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September 13, 2010 | by  | in Opinion |
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What happens when you shake a beer?

On Saturday the 4th, I was one of countless New Zealanders who woke up to the news that a 7.1 magnitude earthquake had occurred in Christchurch. Having family in the Garden City, my first concern was to make sure they, the house and—more importantly—my darling cat were all safe and sound. Thankfully, they are one of the lucky families who have been left shaken, but without any damage to themselves or their property.

Following the reassuring phone call, my second thought was: how have the breweries come through this?

Christchurch boasts probably the largest number of breweries in the country, including craft, boutique and commercial outfits. Like any good beer columnist, I hopped on a plane last Monday, just three days after the big shake, and made my way to the southern city.

Matsons, a boutique brewery, which mainly supplies the Canterbury region with kegs and bottles of its refreshing lager-styled beers, has more recently been looking further afield, and its range can now be found on the shelves at Thorndon New World. The brewer, Colin Garland, invited me for a quick chat at the brewery following the quake.
Colin showed me photos of the brewery one day after the big shake—kegs had been strewn across the brewery floor, and bottles that had been prepared for wrapping and delivery had been smashed.

“I was very nervous coming in later on Saturday to see what I’d find, because we had a great deal of packaged product up high on shelves… and I had anticipated that that might well be all over the floor.”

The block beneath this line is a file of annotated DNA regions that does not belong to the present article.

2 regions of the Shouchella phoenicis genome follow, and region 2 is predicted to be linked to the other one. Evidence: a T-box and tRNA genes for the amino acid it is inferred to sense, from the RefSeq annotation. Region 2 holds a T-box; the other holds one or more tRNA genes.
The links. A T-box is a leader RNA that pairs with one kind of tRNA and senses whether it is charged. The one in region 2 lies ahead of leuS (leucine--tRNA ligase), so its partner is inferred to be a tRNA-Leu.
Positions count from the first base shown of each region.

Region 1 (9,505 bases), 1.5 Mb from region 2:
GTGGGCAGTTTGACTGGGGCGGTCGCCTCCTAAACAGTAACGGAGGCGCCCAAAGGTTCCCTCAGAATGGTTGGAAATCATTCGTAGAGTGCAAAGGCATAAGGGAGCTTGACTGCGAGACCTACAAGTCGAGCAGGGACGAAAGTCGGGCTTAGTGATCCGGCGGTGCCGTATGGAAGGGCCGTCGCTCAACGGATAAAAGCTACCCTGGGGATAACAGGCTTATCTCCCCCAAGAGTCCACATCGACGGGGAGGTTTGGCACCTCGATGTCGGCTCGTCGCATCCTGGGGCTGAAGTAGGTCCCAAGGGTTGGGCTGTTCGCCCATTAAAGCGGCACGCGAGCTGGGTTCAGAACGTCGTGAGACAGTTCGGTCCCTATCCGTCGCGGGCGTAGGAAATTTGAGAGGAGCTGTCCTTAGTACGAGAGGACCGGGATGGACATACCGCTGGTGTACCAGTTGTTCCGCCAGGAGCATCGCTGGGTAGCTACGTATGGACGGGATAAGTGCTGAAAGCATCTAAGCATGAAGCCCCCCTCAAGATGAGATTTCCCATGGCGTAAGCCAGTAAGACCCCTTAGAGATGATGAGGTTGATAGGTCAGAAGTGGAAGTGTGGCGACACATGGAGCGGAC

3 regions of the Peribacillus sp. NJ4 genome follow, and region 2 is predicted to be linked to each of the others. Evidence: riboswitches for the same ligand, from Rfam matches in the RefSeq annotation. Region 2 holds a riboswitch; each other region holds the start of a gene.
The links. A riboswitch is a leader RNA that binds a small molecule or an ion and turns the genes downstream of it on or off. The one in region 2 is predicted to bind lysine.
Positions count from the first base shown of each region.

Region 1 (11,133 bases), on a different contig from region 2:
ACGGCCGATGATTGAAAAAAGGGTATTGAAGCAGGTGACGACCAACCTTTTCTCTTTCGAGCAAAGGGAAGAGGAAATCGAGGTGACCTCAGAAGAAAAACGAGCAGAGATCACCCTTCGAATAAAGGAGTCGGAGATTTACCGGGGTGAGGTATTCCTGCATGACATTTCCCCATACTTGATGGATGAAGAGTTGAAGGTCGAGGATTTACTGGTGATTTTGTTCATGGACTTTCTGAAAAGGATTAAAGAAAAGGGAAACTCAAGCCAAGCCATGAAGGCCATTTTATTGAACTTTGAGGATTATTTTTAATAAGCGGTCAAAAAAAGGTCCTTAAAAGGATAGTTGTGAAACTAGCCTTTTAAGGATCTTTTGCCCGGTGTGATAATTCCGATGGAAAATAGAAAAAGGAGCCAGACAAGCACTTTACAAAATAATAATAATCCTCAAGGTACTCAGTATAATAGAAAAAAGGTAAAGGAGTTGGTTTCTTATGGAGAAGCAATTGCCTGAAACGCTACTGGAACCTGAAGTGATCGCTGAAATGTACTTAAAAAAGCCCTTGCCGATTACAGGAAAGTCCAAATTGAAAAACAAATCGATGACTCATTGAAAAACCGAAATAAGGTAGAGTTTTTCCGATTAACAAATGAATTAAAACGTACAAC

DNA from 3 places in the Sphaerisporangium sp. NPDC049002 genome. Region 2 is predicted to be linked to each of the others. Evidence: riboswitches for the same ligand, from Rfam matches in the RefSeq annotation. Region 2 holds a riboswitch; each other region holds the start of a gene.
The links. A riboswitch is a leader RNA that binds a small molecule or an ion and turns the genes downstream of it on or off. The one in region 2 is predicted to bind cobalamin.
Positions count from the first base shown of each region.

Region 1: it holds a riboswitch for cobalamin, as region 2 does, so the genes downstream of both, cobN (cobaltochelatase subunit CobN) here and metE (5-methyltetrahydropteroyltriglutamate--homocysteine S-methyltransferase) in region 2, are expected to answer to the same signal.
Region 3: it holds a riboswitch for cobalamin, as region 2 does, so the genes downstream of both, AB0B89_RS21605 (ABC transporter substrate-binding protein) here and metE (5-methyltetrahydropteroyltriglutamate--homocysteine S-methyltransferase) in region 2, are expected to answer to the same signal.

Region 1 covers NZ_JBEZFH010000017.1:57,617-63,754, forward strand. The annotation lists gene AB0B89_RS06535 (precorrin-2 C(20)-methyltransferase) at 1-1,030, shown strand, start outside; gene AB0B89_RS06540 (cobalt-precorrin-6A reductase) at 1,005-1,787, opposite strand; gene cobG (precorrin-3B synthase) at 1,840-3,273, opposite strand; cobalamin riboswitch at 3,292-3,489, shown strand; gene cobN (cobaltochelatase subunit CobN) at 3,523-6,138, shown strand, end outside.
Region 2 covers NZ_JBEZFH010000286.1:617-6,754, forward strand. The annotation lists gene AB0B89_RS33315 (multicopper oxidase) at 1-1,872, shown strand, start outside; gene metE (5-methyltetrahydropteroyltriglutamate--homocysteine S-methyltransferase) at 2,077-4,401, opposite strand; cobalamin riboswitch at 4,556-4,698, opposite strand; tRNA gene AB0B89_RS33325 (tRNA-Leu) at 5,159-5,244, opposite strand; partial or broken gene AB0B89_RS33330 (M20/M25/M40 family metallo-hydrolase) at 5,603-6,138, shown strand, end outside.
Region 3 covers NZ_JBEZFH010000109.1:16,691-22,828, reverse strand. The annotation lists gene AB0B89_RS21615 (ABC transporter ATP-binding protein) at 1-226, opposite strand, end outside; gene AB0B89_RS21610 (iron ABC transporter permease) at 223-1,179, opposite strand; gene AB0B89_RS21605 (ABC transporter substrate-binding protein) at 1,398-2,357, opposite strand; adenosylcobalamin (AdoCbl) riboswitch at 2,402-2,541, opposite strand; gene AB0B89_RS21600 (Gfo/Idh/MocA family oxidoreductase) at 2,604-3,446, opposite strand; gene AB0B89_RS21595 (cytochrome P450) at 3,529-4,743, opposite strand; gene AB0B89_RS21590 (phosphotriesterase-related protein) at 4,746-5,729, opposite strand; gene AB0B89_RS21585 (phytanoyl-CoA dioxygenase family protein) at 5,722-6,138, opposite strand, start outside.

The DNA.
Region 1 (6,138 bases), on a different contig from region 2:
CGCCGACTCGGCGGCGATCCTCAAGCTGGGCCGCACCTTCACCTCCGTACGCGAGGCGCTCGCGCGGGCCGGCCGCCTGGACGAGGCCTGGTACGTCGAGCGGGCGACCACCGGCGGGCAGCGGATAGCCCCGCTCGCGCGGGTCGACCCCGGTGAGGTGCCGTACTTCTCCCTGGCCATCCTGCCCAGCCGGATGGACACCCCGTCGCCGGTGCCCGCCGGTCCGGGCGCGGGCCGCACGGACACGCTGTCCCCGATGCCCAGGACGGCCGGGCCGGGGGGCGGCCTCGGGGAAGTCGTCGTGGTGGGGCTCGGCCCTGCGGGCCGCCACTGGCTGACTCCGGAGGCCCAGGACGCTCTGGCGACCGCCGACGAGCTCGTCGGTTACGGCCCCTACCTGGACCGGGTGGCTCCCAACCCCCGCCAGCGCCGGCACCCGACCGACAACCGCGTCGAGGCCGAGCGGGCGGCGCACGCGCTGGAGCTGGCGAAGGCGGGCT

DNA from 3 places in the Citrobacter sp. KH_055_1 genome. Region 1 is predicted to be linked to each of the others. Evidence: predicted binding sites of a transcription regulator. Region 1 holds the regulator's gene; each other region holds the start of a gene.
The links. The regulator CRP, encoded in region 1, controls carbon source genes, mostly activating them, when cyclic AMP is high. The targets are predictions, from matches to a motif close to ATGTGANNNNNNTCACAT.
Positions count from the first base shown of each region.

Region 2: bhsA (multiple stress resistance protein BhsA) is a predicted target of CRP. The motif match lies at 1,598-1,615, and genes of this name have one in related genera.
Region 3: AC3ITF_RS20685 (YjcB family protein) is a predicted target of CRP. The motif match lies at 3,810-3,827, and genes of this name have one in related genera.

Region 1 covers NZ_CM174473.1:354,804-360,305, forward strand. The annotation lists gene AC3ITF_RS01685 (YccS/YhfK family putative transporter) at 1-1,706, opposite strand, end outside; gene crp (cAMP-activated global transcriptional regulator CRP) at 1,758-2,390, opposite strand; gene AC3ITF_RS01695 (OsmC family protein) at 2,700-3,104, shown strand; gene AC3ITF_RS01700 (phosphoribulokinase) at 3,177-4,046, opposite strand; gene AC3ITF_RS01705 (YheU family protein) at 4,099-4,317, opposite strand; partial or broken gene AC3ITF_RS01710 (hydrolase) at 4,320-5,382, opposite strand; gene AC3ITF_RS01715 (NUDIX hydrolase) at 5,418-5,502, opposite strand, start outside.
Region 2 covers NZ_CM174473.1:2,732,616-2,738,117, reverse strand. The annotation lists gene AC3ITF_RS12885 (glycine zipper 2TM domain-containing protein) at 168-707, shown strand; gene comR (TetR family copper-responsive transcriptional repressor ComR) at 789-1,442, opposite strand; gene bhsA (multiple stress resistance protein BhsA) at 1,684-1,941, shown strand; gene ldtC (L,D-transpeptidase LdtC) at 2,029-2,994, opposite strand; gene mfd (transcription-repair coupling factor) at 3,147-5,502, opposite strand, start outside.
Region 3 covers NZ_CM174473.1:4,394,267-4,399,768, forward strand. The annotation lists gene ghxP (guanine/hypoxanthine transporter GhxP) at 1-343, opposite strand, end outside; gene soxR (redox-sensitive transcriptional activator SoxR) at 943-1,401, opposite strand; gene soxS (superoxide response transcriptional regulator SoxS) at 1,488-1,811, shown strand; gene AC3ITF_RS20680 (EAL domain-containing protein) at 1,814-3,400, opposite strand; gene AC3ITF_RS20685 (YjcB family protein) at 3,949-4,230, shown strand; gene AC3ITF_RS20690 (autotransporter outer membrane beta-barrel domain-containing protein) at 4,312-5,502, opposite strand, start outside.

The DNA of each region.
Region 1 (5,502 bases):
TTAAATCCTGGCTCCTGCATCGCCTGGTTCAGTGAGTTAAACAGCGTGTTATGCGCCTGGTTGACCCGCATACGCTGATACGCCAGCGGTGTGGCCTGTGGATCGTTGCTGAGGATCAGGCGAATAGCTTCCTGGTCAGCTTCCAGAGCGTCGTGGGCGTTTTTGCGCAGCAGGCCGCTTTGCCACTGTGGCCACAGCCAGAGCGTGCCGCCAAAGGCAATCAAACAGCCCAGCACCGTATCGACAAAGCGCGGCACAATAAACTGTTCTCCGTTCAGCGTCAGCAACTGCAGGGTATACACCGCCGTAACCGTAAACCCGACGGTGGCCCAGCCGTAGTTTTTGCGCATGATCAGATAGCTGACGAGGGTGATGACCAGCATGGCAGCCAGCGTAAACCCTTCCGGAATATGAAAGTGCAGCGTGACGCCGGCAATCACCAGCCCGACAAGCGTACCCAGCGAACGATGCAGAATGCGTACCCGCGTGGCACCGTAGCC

But Colin said all of the shelving had remained intact, there was no damage to any of the kegs, and there was very little stock loss with the bottles.

“It looked more spectacular than it actually was,” he said.

On Monday morning he found a small crack in one of his brewing vessels, which has been repaired, but hadn’t found any more damage.

Colin said Matsons was trying to operate as normal, but there had been a lot to think about in all aspects of their operation, including waste and washing.

“I’ve used the brewing vessels to boil up a whole lot of water, have cooled it, and that’s basically the use water we’ll be using around the place rather than coming directly out of mains.

“At this stage it shouldn’t impact too greatly on our normal business.”

Colin said he usually brewed two or three times a week, and while he planned to brew at least once in the week directly following the quake, he would have to think about brewing extra batches in the coming weeks to make up for any shortfall.

Matsons got off lightly compared to some of the other breweries.

The Twisted Hop brewery bar, which is my usual hang-out while I’m in Christchurch, was right in the centre of the CBD area which was cordoned off during my stay. Thankfully, while a few beer barrels and bottles were shaken to the floor, the building itself has been signed off as structurally sound. They had hoped to re-open by the weekend, or whenever CBD cordon was lifted.

Three Boys Brewery, which came close to taking out this year’s BrewNZ Champion Brewery award, has had a few issues with some of their fermenters, but looks to have come out of the earthquake largely unscathed.

Rumour has it that Lion Nathan’s Canterbury Brewery had to be closed for a week. I did see that part of the brewery had a good chunk of its windows blown out, and it was definitely closed from Saturday through to the end of the week. That means tens of thousands of litres of beer, which would normally be brewed during that space of time, won’t be making it to supermarket shelves.

So while there may be a few weeks in the not-too-distant future where Christchurch beers are not quite so abundant on liquor store shelves, or as free-flowing from the Wellington bar taps, there will be plenty to be enjoyed in the upcoming summer months. It obviously takes more than Mother Earth to put an end to good beer.

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